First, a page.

After almost two months of efforts coordinated by Interpol and the cooperation of seven countries on four continents, the Indonesian Armed Forces arrested one of the most wanted pirate ships in the world.
On January 29, the Chinese fishing vessel Hua Li 8 was detected fishing within the EEZ of Argentina, and began a chase in which three boats and a helicopter from the Argentinean Navy participated. But not even the shots were enough to stop it.
After the incident, the Judicial Power of Argentina issued an international arrest warrant against the Asian boat, under the category of 'Purple Notification', allowing other nations to take action in line with the request of Argentina.
"On Friday April 22, on the Earth Day, the Indonesian Navy was informed on the presence of the ship in its territorial waters, so they did not hesitate to stop the boat and take it to port. There, at the request of the Judicial Power of Argentina, they proceeded to the inspection of the ship, and to take statements from crew members," informed Milko Schvartzman to FIS.com.
Last part of the chase of the 'Hau Li 8' (L). The Chinese jigger operating in the South Atlantic, on February 16, 2016 (R).
In a note sent to FIS, the marine conservation specialist emphasizes that although there is destructive fishing within the EEZ of the States, what happens in international waters is even more serious, and much less is known.
In this regard, he notes that the Hua Li 8 is a pirate ship, or one practicing IUU (Illegal, unreported, unregulated) fishing and that it is just one of a fleet of the thousands ships raging the waters of the countries that have limited ability to control their sovereign resources, or simply prey in international waters that are uncontrolled.
A foreign vessel accused of illegal fishing activities being destroyed and sunk. (Photo: Pakistan Defence)
"This boat, as many others, uses slave labour, does not meet any safety sailing standards, and much less those regulating fisheries management or environmental protection," argues Schvartzman.
"China not only has the largest fishing fleet in the world, but its ships are sent to all corners to explicitly plunder the resources of the least developed countries."
"In Asia, Africa, and Latin America, swarms of fishing vessels that are subsidized by the Chinese State, plunder fishery resources, destructing local coastal economies and damaging the entire marine ecosystem," he adds.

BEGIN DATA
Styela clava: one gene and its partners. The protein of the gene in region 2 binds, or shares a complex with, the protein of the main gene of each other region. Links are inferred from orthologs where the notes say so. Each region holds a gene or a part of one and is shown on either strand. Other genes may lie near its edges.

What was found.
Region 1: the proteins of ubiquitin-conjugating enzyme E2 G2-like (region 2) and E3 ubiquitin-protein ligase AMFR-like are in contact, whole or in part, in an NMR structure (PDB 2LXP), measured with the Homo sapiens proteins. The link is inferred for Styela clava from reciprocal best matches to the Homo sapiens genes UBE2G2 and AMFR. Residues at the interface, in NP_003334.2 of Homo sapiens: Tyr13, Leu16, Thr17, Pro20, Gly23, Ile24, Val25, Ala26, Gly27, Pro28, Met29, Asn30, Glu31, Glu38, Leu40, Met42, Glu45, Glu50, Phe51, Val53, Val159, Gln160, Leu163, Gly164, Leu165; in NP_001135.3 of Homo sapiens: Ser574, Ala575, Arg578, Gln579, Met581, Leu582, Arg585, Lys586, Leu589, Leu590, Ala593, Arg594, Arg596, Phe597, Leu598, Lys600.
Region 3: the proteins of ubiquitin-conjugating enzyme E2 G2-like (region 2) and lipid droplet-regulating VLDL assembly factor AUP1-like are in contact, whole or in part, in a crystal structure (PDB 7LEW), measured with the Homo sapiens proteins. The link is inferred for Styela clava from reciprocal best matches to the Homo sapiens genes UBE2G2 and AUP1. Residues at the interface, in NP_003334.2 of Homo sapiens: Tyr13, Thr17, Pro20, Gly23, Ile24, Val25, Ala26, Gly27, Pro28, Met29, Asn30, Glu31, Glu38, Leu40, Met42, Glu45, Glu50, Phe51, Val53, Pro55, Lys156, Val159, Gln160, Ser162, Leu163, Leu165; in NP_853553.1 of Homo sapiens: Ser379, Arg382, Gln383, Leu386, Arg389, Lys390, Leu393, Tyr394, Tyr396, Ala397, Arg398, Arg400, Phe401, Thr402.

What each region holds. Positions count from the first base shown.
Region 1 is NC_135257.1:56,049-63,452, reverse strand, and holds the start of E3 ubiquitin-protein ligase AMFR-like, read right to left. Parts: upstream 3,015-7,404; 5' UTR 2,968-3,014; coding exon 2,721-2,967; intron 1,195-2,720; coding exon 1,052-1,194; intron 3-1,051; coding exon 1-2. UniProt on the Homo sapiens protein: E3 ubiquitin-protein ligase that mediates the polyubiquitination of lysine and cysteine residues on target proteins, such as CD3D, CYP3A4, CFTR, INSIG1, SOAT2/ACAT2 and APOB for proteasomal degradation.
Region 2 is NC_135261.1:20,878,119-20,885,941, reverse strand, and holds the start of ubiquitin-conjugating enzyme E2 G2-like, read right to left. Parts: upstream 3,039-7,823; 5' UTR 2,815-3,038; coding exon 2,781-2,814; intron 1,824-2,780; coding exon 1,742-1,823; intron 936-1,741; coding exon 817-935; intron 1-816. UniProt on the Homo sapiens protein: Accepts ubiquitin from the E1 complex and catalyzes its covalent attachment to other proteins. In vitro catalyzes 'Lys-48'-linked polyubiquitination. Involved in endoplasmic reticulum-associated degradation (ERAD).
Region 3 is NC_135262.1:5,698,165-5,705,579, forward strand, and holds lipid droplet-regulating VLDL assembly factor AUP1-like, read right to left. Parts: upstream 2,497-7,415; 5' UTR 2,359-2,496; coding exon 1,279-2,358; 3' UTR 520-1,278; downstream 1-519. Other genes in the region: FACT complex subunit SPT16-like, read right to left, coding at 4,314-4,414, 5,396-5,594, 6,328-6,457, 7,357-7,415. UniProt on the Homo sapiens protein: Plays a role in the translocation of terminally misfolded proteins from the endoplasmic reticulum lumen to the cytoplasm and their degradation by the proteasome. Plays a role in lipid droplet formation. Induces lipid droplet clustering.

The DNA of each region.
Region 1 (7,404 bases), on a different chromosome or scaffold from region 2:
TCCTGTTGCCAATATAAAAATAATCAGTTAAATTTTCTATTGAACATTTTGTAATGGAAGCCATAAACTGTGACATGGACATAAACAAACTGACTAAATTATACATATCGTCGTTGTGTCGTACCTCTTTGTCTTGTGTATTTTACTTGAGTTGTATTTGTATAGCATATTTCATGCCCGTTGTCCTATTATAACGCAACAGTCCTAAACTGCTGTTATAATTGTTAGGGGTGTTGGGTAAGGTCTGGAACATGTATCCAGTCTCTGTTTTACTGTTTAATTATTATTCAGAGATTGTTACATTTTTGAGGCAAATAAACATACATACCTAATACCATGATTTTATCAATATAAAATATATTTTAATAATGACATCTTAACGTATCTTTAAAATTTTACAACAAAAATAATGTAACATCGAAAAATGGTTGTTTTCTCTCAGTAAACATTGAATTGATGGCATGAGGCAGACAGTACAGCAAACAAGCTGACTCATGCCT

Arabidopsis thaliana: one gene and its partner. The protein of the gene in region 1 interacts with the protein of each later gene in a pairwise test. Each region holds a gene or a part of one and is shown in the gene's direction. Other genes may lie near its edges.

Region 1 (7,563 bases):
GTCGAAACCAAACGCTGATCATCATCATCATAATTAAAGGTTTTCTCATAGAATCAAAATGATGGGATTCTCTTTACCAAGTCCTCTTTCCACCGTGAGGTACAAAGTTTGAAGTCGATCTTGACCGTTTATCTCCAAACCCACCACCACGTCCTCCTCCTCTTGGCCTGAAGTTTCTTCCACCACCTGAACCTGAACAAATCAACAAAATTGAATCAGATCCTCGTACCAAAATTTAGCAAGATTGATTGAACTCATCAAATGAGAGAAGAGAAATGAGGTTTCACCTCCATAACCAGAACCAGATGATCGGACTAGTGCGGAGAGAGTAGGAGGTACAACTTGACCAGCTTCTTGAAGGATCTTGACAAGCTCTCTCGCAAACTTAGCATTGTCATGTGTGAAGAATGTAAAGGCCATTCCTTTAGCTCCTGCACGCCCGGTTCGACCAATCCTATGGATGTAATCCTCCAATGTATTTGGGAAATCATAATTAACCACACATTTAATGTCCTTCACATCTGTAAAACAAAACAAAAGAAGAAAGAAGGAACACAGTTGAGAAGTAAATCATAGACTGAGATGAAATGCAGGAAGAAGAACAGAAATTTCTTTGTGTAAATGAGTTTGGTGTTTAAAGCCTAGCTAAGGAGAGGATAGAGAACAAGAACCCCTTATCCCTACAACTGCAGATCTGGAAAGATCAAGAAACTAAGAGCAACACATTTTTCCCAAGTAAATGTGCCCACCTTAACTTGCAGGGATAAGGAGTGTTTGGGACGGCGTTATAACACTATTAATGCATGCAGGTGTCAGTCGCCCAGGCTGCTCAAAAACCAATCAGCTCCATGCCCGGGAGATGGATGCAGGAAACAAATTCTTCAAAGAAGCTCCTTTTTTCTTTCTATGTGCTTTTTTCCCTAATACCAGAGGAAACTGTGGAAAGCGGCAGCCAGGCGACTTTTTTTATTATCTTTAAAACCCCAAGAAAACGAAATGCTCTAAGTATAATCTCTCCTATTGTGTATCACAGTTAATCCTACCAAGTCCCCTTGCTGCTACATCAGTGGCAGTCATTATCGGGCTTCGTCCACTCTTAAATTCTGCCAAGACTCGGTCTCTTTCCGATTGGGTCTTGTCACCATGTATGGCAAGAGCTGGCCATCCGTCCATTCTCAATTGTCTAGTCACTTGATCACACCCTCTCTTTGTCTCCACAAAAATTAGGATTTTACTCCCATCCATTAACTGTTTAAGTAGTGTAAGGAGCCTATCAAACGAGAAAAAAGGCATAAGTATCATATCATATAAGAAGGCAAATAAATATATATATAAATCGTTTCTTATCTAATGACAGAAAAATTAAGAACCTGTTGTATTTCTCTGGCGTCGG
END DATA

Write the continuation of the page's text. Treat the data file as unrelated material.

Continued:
But the growing number of Chinese fishing vessels detained for illegal fishing so far has not been enough for the Government to take action in this regard, and the situation does not seem to improve.
Schvartzman stresses that Indonesia is constantly bullied by pirate ships, especially from China, a situation that keeps both countries under a high diplomatic tension.
"Because of the extent of the problem, authorities maintain a tough policy against illegal fishing," he adds. In 2014, Indonesia established the 'Presidential Task Force to Combat Illegal Fishing', and has taken "dramatic and bold actions against the captured ships, such as using dynamite and making them blow up," he comments. He emphasizes that there are more than 170 illegal fishing boats that were destroyed in this way.
Just a week after the incident with the Hua Li, another Chinese fishing boat was detected by the Argentinean Naval Prefecture (PNA). During the chase, the Asian boat tried repeatedly to ram the military ship, which eventually plunged the Chinese jigger in an incident with high global impact.
With regard to the measures taken at international level to address the scourge of illegal fishing, Schvartzman mentions that in its resolution 69/292, June 2015, the United Nations Organization (UN) decided to create a global agreement binding on the conservation and sustainable use of marine biodiversity beyond the national jurisdiction, under the Convention on the Law of the Sea (UNCLOS).
"We have begun meetings of the Preparatory Committee for recommendations on the content of the future Agreement, it will take some years for its entry into force, and it is still a challenge to ensure that all conservation and management aspects are included," he comments.
In his opinion, this is a great step to prevent the destruction of the oceans, "but it is not enough in the fight against IUU fleets that run against the clock to remove the last fish, and exploit the lives of thousands of enslaved crew."